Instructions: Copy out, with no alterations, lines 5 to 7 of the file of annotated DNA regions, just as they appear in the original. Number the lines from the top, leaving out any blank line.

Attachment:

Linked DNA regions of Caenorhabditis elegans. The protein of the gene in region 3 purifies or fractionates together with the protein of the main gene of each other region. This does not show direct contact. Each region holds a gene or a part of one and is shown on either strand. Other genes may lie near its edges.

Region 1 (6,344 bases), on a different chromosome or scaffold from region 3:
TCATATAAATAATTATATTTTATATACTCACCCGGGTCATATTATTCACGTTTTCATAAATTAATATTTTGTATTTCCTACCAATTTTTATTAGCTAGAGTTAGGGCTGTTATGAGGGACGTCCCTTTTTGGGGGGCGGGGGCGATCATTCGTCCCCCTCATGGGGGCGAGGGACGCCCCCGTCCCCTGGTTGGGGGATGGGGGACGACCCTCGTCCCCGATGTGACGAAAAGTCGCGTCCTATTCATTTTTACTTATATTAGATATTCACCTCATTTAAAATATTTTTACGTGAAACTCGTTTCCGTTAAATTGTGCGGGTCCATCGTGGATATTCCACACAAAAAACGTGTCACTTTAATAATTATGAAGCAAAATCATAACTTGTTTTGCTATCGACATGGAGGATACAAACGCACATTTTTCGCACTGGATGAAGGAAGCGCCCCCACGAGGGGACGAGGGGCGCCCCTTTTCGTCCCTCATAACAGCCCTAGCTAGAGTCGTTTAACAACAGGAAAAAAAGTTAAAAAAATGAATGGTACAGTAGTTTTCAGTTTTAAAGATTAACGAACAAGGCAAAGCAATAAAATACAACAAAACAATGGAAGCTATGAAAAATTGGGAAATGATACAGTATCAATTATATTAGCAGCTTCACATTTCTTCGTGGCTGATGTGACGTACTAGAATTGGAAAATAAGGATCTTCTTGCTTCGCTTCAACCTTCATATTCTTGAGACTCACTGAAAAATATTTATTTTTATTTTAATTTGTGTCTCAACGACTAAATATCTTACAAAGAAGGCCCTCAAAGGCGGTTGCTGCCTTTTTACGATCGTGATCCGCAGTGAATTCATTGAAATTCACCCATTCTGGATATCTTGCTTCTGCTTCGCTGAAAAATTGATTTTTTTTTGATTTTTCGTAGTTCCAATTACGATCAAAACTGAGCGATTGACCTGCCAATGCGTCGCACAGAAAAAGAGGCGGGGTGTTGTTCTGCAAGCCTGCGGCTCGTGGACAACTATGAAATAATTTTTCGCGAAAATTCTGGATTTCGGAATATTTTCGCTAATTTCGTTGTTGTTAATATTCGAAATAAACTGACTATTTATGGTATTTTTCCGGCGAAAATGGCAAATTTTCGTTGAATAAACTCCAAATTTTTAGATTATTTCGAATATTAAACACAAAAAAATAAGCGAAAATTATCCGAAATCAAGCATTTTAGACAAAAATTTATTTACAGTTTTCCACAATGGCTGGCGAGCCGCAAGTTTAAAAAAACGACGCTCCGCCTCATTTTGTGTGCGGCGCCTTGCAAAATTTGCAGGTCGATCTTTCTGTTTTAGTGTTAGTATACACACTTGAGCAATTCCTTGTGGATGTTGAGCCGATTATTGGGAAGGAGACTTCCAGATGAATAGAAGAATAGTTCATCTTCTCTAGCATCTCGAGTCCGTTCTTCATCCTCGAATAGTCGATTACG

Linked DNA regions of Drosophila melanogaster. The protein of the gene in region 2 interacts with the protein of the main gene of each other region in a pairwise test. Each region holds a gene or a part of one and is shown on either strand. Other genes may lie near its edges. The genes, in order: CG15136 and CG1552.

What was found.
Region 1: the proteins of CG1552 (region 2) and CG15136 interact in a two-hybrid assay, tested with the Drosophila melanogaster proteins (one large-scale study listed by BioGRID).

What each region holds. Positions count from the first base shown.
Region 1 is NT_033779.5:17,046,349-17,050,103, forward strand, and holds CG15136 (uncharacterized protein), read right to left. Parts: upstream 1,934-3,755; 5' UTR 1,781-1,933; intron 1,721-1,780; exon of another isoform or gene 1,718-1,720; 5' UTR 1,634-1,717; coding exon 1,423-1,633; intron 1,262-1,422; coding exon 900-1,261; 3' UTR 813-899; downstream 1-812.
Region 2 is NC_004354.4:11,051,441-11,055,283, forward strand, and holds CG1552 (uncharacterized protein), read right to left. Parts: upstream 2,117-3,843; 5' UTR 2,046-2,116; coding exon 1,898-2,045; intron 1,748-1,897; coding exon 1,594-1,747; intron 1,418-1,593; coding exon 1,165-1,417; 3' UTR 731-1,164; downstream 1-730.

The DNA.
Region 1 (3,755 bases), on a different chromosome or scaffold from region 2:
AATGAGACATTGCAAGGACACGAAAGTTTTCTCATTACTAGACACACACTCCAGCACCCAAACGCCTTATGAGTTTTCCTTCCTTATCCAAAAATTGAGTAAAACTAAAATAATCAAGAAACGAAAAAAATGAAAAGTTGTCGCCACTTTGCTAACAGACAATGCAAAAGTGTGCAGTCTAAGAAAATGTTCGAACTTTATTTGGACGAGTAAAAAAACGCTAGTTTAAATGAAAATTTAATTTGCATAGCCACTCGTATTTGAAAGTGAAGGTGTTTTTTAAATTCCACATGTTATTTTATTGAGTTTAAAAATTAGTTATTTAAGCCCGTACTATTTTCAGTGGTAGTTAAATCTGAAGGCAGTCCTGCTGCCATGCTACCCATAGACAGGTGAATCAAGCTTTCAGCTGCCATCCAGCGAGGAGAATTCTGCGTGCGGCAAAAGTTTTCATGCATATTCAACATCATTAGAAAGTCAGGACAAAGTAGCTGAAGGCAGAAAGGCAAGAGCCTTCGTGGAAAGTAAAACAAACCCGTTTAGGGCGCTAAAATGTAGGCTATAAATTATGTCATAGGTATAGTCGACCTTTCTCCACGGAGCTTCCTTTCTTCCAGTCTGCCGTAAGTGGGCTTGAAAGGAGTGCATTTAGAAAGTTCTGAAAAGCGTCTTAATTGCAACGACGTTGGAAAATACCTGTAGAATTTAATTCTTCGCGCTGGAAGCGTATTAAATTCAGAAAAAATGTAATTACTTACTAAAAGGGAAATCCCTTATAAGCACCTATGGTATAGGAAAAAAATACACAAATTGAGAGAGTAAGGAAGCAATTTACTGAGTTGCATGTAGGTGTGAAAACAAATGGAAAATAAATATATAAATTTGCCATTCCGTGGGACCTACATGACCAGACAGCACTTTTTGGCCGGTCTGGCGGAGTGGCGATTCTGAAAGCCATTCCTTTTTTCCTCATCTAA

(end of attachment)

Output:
What was found.
Region 1: the proteins of CG1552 (region 2) and CG15136 interact in a two-hybrid assay, tested with the Drosophila melanogaster proteins (one large-scale study listed by BioGRID).

What each region holds. Positions count from the first base shown.